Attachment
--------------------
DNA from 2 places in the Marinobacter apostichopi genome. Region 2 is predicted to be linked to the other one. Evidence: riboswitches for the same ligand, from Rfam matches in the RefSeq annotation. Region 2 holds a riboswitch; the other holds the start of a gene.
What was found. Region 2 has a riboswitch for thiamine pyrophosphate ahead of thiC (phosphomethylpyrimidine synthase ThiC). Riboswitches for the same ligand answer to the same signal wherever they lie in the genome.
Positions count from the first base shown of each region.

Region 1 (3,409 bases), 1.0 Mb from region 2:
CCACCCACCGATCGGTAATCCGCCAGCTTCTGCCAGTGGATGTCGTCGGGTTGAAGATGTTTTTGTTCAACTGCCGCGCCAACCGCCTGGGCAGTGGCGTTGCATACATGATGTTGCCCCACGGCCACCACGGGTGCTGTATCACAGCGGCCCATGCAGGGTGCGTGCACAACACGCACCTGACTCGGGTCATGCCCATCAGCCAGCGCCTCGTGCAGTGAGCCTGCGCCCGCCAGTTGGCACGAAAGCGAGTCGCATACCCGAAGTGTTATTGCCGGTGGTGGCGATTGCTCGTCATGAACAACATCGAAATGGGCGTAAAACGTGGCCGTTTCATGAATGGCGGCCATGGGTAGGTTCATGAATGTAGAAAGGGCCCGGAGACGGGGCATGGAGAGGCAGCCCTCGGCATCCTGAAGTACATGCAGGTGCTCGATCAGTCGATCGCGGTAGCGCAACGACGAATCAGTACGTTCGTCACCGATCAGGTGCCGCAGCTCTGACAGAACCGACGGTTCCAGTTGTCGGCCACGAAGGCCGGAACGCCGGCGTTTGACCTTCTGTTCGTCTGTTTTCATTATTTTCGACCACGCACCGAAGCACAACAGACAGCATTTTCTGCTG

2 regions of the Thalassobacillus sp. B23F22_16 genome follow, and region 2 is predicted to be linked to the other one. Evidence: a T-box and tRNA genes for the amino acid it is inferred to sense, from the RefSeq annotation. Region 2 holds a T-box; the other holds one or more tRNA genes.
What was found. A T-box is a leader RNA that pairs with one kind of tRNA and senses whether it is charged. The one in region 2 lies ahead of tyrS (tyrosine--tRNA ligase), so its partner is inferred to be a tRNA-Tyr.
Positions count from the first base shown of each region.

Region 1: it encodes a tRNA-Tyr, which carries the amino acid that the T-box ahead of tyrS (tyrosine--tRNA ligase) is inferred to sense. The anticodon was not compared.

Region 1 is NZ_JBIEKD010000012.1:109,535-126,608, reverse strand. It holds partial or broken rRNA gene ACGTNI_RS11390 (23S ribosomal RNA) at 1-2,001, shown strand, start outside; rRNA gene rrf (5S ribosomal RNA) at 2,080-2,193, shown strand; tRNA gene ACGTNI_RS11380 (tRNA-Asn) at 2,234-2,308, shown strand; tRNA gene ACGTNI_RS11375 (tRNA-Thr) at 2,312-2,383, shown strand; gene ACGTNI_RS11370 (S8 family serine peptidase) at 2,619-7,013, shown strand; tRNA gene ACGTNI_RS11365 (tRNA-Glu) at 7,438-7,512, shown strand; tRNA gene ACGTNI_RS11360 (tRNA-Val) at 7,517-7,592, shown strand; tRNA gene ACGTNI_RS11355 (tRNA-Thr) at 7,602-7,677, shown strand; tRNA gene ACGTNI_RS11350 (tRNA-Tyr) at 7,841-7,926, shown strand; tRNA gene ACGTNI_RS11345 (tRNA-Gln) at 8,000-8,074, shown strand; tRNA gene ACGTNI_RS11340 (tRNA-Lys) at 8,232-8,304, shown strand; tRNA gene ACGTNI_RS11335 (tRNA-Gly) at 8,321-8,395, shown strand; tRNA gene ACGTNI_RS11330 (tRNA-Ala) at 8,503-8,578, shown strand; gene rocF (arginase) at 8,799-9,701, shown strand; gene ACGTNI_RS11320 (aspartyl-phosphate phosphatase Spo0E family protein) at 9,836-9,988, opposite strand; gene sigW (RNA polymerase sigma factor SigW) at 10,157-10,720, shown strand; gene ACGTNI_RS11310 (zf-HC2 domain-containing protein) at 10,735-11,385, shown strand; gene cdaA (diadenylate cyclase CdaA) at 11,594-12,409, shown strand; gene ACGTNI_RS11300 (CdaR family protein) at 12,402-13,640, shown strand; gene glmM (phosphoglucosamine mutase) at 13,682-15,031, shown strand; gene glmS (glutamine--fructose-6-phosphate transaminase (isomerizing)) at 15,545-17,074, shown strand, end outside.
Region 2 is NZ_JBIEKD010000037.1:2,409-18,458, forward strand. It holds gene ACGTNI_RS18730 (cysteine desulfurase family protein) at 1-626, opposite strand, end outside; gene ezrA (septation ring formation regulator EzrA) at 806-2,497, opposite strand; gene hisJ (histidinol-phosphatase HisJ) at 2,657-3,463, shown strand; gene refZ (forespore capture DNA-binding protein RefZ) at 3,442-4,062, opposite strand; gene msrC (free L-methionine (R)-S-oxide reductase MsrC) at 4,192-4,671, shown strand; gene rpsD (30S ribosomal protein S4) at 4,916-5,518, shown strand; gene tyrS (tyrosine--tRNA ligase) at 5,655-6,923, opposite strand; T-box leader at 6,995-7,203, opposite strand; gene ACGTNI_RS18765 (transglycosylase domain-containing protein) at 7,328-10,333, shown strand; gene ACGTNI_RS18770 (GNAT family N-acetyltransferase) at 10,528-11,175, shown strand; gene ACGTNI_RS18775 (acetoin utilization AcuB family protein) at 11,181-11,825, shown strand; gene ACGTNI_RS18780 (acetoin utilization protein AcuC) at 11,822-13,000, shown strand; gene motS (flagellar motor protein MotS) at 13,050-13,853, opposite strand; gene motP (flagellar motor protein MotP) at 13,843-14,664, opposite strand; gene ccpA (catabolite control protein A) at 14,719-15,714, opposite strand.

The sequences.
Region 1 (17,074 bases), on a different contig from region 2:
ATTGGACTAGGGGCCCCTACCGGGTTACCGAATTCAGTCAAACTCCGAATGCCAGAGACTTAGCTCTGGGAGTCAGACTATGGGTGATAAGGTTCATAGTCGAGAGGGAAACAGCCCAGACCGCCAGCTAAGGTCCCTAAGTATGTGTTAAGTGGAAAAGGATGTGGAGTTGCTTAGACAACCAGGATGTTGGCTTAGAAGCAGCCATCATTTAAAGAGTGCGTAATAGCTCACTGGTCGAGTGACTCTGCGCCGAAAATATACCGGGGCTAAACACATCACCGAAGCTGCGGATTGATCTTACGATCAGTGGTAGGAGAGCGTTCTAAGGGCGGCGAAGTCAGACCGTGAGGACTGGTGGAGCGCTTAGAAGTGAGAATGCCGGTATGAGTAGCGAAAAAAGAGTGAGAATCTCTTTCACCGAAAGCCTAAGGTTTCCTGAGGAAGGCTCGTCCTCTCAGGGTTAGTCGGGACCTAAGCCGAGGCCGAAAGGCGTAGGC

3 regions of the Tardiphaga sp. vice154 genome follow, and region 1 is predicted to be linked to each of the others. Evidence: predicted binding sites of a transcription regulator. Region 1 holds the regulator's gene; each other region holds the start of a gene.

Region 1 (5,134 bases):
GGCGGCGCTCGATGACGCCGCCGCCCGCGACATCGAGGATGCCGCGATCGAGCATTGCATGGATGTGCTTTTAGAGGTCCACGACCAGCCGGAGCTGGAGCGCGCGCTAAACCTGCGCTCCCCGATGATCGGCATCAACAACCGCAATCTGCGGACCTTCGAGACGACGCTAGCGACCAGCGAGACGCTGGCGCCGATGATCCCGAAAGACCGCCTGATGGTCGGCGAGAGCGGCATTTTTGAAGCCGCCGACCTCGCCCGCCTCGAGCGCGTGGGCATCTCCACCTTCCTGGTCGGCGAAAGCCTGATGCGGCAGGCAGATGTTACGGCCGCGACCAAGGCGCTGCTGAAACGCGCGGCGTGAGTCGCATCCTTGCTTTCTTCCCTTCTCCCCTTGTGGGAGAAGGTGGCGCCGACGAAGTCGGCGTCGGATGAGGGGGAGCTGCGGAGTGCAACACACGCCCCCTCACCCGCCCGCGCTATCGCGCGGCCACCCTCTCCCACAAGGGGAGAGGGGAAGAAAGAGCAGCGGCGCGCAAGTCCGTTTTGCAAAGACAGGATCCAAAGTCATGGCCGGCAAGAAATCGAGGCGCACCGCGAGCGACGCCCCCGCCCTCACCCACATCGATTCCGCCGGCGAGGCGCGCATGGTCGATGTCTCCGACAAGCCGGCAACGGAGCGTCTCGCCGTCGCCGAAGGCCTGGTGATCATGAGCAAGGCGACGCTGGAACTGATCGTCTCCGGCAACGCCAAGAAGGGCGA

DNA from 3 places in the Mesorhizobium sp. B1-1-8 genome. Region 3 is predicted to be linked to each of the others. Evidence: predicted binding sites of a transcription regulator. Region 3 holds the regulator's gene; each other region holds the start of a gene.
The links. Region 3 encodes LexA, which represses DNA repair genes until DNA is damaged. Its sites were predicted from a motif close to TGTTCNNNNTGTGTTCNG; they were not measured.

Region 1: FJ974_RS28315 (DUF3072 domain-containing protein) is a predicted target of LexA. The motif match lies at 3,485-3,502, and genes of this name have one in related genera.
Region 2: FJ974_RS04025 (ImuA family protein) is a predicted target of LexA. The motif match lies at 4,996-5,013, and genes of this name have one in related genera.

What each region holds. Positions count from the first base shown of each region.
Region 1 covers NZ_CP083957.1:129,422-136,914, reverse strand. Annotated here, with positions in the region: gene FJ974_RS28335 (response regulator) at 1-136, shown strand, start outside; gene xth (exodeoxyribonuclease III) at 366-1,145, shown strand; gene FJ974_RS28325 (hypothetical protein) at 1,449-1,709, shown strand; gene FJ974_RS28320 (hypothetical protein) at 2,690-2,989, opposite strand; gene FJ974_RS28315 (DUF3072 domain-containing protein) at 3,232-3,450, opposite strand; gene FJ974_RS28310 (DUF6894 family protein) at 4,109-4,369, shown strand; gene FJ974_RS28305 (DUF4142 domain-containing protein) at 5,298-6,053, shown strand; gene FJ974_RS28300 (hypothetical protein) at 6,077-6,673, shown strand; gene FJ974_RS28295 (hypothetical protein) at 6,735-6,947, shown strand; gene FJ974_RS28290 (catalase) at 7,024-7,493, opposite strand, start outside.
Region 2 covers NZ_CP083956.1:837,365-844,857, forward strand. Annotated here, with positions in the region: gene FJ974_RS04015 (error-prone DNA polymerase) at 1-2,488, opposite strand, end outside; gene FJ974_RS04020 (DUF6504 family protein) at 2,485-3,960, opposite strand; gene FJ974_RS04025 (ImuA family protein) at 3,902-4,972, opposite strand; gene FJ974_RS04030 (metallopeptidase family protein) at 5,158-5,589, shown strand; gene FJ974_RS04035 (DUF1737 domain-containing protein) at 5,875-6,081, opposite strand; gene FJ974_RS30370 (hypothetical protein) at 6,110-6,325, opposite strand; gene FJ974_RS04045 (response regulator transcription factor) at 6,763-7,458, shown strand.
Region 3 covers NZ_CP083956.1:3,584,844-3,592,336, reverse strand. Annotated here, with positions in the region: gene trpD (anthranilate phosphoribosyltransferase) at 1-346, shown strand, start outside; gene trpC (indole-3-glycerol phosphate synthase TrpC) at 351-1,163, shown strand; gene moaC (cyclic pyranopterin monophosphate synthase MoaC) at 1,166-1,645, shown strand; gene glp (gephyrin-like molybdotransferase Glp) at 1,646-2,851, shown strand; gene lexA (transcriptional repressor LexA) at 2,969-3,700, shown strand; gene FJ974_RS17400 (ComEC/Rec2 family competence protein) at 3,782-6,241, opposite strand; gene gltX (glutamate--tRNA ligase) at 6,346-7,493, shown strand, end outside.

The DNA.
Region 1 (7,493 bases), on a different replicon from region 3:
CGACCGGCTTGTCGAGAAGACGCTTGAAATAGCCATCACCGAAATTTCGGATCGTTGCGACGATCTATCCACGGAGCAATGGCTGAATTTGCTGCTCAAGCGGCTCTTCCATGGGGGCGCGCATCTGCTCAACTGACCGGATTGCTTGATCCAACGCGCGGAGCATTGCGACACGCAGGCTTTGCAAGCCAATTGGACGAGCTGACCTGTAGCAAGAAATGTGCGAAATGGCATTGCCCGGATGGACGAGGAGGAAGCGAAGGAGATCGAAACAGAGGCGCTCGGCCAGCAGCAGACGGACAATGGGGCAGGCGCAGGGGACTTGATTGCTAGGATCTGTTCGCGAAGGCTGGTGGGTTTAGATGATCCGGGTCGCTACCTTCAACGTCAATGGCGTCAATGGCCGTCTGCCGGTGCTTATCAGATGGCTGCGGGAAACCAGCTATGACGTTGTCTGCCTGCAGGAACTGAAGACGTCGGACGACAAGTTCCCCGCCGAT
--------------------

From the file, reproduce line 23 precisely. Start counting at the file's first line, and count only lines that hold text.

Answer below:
Region 1 covers NZ_CP083957.1:129,422-136,914, reverse strand. Annotated here, with positions in the region: gene FJ974_RS28335 (response regulator) at 1-136, shown strand, start outside; gene xth (exodeoxyribonuclease III) at 366-1,145, shown strand; gene FJ974_RS28325 (hypothetical protein) at 1,449-1,709, shown strand; gene FJ974_RS28320 (hypothetical protein) at 2,690-2,989, opposite strand; gene FJ974_RS28315 (DUF3072 domain-containing protein) at 3,232-3,450, opposite strand; gene FJ974_RS28310 (DUF6894 family protein) at 4,109-4,369, shown strand; gene FJ974_RS28305 (DUF4142 domain-containing protein) at 5,298-6,053, shown strand; gene FJ974_RS28300 (hypothetical protein) at 6,077-6,673, shown strand; gene FJ974_RS28295 (hypothetical protein) at 6,735-6,947, shown strand; gene FJ974_RS28290 (catalase) at 7,024-7,493, opposite strand, start outside.